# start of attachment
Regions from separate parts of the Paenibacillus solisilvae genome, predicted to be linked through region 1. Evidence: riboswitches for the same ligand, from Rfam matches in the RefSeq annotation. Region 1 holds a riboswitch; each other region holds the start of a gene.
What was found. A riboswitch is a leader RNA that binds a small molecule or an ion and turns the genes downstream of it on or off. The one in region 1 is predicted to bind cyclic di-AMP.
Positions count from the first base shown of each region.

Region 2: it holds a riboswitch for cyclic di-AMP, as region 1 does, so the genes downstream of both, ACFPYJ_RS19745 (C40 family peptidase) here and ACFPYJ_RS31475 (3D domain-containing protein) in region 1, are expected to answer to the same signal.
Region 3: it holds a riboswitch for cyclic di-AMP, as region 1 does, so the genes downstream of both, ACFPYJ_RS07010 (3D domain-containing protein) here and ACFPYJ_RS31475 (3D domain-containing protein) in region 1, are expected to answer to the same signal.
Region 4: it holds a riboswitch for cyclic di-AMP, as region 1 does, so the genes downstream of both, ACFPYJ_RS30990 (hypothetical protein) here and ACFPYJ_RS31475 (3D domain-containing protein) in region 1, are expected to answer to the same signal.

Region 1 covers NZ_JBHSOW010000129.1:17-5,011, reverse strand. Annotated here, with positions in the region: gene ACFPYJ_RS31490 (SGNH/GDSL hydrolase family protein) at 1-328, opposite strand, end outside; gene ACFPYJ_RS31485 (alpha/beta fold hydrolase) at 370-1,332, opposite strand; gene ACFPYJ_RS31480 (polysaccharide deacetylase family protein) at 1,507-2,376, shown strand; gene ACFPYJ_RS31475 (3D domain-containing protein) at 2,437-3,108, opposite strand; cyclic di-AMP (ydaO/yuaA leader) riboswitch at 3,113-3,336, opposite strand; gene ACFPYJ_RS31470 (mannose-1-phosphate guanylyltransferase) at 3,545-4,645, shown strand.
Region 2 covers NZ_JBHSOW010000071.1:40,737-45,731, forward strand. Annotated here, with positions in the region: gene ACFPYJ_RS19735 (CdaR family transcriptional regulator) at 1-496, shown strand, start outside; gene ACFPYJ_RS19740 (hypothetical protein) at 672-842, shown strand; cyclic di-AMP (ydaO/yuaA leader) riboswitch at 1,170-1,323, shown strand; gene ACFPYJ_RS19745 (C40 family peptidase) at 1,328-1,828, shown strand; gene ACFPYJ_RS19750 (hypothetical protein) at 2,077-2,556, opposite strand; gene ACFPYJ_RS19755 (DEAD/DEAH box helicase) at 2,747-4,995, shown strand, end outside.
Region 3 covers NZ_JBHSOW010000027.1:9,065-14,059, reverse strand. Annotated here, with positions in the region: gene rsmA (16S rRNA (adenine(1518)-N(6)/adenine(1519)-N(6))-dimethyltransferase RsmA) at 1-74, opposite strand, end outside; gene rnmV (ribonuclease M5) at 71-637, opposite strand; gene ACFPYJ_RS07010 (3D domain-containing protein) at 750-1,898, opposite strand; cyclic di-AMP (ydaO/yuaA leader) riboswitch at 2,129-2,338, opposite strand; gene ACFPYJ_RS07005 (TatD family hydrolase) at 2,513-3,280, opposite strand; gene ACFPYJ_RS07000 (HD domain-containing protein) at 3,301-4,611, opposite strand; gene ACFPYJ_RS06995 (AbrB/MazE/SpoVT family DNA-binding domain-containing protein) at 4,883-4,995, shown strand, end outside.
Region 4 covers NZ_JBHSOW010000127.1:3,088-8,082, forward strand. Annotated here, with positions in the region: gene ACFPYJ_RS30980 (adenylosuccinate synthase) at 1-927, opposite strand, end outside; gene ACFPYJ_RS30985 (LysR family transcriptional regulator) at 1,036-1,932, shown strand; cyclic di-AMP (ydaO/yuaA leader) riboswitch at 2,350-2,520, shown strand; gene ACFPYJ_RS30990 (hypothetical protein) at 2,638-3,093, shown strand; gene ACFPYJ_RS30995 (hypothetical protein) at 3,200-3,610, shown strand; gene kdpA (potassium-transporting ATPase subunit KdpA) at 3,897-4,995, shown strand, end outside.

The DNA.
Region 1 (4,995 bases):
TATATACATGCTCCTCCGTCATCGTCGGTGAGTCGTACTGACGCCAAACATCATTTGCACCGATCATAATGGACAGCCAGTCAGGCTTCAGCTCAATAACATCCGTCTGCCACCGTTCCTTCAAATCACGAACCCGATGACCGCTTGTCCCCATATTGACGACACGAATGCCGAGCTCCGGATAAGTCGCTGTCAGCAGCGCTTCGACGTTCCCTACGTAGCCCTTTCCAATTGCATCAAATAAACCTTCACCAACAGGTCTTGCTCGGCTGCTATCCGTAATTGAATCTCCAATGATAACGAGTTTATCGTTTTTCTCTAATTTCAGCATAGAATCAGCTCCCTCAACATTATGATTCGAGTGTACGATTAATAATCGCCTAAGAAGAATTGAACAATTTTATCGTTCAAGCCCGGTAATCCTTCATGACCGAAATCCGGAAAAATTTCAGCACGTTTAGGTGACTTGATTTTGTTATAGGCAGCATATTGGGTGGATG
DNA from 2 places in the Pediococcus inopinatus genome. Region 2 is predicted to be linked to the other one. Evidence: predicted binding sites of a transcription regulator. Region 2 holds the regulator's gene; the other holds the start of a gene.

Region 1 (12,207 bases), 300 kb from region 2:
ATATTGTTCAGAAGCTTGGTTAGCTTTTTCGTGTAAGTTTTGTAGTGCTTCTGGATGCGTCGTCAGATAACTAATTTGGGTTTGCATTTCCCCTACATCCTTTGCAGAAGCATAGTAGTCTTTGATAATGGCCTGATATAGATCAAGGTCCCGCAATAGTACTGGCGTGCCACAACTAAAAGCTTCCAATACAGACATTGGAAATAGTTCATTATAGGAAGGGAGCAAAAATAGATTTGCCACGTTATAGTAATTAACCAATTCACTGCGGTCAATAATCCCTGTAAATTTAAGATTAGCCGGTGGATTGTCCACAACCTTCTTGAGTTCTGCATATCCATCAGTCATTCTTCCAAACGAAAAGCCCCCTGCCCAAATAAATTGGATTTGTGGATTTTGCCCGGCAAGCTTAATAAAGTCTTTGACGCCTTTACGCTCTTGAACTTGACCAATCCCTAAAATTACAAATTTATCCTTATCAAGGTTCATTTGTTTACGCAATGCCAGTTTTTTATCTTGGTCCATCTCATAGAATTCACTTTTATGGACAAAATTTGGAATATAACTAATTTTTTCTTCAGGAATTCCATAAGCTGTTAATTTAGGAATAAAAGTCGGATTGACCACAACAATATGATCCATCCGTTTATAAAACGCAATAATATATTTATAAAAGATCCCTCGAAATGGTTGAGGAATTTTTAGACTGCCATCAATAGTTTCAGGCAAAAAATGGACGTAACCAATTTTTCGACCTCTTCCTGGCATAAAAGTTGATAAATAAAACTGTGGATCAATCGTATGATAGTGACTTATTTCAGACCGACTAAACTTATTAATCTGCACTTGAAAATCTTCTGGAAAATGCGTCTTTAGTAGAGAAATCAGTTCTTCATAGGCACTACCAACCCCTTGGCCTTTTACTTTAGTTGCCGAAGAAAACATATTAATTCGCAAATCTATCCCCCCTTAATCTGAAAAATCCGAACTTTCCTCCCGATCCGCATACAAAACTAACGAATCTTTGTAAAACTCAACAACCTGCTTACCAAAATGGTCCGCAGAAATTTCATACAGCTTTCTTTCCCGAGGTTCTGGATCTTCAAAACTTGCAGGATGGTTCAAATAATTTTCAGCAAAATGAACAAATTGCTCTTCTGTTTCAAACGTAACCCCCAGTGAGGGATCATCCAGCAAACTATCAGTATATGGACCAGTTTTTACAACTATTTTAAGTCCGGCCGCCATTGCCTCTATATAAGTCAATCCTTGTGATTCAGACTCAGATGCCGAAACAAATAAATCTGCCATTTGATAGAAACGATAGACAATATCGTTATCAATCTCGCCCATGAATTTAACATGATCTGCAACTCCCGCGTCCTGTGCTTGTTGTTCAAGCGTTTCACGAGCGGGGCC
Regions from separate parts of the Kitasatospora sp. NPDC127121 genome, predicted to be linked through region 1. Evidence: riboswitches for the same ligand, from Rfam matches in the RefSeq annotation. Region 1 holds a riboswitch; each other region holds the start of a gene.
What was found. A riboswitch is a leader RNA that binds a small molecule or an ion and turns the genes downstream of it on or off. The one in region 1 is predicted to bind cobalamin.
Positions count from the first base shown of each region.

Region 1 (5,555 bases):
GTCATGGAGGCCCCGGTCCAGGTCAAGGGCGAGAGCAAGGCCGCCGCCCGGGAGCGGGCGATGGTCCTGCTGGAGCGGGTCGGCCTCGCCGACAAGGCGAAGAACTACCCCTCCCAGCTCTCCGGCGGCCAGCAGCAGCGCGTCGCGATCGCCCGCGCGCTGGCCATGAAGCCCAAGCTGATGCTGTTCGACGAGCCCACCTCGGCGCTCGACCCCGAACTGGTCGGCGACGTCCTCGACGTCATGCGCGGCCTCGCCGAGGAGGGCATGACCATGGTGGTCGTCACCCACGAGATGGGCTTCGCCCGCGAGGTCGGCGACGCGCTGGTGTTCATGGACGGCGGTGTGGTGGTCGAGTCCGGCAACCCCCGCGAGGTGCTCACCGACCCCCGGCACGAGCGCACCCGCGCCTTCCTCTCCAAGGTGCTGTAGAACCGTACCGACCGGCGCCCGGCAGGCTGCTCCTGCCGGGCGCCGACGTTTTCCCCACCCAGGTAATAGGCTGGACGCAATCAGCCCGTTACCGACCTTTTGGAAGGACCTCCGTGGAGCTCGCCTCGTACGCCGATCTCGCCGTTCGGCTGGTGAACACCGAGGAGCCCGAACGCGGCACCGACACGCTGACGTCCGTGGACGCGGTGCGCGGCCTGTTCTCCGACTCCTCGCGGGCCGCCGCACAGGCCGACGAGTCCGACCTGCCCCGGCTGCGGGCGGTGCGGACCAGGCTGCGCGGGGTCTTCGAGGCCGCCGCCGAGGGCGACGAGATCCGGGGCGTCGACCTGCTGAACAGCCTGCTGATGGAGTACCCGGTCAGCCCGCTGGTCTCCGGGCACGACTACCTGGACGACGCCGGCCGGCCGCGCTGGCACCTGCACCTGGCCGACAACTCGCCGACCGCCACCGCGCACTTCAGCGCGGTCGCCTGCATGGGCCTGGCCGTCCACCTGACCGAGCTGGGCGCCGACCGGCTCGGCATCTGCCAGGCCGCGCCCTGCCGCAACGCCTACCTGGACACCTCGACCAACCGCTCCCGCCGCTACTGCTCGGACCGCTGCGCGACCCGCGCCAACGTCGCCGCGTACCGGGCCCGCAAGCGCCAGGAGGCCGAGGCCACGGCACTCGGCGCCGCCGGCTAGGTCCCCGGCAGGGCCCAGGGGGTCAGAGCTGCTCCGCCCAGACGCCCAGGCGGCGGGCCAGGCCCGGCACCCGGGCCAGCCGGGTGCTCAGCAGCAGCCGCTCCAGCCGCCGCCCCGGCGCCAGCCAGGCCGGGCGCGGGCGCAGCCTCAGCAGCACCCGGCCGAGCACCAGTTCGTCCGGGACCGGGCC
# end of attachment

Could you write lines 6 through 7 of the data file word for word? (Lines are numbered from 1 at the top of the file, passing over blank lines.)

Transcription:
Region 4: it holds a riboswitch for cyclic di-AMP, as region 1 does, so the genes downstream of both, ACFPYJ_RS30990 (hypothetical protein) here and ACFPYJ_RS31475 (3D domain-containing protein) in region 1, are expected to answer to the same signal.

Region 1 covers NZ_JBHSOW010000129.1:17-5,011, reverse strand. Annotated here, with positions in the region: gene ACFPYJ_RS31490 (SGNH/GDSL hydrolase family protein) at 1-328, opposite strand, end outside; gene ACFPYJ_RS31485 (alpha/beta fold hydrolase) at 370-1,332, opposite strand; gene ACFPYJ_RS31480 (polysaccharide deacetylase family protein) at 1,507-2,376, shown strand; gene ACFPYJ_RS31475 (3D domain-containing protein) at 2,437-3,108, opposite strand; cyclic di-AMP (ydaO/yuaA leader) riboswitch at 3,113-3,336, opposite strand; gene ACFPYJ_RS31470 (mannose-1-phosphate guanylyltransferase) at 3,545-4,645, shown strand.